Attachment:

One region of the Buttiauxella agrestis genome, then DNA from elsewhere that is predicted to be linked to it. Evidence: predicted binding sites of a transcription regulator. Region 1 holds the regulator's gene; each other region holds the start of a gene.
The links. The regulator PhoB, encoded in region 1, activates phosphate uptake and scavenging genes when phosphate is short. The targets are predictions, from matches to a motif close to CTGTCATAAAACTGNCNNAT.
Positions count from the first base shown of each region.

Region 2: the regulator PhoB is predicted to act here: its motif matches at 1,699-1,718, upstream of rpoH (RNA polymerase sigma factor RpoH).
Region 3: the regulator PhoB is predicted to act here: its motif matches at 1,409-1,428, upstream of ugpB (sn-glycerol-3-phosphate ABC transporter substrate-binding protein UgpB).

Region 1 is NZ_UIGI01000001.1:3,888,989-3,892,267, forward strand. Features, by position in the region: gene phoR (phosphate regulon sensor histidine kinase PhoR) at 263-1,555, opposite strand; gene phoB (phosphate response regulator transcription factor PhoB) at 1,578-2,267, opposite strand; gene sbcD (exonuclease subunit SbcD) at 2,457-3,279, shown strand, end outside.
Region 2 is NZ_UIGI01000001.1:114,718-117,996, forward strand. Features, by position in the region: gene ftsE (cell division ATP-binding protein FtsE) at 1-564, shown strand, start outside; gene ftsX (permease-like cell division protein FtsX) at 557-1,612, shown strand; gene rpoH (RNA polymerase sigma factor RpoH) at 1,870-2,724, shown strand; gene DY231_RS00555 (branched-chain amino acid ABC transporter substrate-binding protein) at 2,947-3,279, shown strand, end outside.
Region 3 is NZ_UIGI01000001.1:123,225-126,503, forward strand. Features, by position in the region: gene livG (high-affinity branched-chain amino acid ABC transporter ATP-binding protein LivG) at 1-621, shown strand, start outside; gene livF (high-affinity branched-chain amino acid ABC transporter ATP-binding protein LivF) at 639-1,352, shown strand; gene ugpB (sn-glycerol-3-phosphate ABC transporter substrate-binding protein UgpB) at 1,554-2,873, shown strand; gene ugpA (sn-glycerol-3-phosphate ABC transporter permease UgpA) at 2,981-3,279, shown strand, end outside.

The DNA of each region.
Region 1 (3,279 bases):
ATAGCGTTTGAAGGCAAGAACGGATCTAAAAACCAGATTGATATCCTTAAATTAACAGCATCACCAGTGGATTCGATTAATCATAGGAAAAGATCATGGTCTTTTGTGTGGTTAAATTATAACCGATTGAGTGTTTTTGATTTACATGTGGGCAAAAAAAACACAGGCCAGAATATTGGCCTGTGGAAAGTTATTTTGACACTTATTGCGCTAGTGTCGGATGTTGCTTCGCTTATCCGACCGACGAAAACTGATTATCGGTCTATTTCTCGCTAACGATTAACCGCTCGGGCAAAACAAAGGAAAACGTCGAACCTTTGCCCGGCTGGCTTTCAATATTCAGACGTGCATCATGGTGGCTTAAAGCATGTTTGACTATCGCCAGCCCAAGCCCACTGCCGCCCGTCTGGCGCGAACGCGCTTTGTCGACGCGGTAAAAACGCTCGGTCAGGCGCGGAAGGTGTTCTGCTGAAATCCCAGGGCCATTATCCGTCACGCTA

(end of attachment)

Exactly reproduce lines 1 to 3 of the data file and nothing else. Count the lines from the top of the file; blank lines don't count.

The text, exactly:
One region of the Buttiauxella agrestis genome, then DNA from elsewhere that is predicted to be linked to it. Evidence: predicted binding sites of a transcription regulator. Region 1 holds the regulator's gene; each other region holds the start of a gene.
The links. The regulator PhoB, encoded in region 1, activates phosphate uptake and scavenging genes when phosphate is short. The targets are predictions, from matches to a motif close to CTGTCATAAAACTGNCNNAT.
Positions count from the first base shown of each region.